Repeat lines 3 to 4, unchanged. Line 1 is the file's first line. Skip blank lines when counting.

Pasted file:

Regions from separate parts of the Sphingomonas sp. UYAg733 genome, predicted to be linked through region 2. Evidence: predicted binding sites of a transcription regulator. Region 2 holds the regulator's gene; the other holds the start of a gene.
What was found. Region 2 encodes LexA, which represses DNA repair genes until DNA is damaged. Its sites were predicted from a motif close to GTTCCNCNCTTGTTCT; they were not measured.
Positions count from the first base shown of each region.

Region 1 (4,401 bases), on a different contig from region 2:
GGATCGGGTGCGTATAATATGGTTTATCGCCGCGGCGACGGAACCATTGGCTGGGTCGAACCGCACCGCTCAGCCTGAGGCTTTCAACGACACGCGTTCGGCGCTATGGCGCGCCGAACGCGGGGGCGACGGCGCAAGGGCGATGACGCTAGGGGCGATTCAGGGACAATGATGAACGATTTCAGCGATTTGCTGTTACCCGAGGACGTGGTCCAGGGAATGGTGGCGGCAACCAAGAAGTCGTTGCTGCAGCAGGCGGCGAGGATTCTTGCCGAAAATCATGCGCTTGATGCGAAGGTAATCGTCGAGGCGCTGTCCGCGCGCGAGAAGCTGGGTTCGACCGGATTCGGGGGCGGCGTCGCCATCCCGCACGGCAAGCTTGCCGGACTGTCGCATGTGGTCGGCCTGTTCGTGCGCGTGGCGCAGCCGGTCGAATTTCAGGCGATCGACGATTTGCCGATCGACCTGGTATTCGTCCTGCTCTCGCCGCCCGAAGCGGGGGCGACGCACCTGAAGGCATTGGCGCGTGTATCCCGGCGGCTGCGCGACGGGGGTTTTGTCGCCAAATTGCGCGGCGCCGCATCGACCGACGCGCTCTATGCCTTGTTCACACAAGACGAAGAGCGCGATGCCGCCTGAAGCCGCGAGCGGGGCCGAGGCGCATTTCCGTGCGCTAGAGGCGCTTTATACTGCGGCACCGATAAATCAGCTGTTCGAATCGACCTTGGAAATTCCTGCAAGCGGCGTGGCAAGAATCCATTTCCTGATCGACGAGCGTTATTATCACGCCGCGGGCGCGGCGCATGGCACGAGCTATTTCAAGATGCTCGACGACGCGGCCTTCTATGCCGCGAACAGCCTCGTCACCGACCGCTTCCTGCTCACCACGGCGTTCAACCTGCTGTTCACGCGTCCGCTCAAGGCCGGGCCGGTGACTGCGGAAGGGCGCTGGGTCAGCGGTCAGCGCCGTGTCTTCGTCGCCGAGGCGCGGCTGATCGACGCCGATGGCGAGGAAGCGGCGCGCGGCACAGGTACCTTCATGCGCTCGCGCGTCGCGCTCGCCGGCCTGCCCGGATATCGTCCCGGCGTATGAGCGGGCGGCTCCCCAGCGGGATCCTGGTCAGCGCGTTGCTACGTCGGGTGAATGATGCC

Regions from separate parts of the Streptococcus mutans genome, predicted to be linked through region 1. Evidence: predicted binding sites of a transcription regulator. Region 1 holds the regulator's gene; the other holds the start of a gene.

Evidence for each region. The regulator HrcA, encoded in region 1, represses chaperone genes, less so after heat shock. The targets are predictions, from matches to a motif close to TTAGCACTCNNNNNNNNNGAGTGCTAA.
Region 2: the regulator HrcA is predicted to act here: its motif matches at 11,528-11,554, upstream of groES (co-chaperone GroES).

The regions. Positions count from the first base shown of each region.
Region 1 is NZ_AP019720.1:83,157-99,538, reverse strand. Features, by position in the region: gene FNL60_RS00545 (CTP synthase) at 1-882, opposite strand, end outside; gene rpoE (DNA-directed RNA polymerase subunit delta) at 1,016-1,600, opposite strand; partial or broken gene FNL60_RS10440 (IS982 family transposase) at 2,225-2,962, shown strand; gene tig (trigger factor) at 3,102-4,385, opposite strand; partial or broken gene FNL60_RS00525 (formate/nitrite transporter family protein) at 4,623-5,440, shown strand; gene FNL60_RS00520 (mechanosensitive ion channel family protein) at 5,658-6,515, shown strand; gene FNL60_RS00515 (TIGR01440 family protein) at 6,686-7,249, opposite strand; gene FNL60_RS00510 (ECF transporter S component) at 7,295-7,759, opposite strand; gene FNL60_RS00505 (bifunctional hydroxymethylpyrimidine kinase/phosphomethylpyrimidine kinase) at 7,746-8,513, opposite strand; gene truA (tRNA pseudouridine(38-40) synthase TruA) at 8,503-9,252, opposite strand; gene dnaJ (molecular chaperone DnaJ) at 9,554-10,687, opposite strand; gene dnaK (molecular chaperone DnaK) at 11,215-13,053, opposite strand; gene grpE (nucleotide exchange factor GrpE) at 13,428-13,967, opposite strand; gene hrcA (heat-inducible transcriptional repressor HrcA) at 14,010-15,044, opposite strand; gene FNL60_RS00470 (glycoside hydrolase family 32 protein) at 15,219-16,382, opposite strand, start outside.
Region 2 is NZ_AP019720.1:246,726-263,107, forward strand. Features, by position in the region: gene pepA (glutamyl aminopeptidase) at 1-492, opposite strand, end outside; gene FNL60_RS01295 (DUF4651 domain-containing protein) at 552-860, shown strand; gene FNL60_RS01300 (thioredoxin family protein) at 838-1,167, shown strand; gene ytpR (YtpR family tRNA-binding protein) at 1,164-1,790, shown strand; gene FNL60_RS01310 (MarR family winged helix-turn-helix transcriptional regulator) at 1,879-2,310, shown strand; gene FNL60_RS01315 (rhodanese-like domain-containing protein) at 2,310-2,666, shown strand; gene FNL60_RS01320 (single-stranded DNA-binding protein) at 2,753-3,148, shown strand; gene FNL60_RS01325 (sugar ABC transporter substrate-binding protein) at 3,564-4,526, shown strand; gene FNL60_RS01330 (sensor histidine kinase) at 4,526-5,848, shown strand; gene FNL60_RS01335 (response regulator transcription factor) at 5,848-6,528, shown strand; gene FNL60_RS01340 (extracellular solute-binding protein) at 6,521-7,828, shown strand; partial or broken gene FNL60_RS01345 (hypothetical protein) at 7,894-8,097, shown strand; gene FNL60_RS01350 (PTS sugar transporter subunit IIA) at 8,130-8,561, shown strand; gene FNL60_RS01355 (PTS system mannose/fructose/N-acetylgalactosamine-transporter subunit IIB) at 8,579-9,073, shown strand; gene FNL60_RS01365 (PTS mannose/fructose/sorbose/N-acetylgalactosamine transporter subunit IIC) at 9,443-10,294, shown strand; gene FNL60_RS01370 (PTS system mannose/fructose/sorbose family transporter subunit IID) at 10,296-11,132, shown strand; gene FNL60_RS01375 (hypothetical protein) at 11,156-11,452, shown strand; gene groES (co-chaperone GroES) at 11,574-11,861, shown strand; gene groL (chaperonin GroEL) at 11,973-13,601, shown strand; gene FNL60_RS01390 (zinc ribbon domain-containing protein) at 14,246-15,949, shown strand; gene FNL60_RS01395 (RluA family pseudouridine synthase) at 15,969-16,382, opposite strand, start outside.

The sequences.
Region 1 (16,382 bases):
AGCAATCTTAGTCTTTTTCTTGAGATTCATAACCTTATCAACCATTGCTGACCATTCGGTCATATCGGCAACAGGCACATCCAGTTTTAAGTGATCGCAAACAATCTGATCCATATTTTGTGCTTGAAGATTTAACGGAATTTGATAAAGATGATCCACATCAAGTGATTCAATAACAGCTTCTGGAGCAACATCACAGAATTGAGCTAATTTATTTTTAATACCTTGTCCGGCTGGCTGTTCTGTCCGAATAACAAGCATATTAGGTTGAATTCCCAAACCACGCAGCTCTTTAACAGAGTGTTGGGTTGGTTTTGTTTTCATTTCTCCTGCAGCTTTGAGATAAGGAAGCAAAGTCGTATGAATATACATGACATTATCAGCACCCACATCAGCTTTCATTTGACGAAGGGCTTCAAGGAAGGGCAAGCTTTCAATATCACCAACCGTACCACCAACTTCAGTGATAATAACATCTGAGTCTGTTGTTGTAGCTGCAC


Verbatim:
Positions count from the first base shown of each region.

Region 1 (4,401 bases), on a different contig from region 2: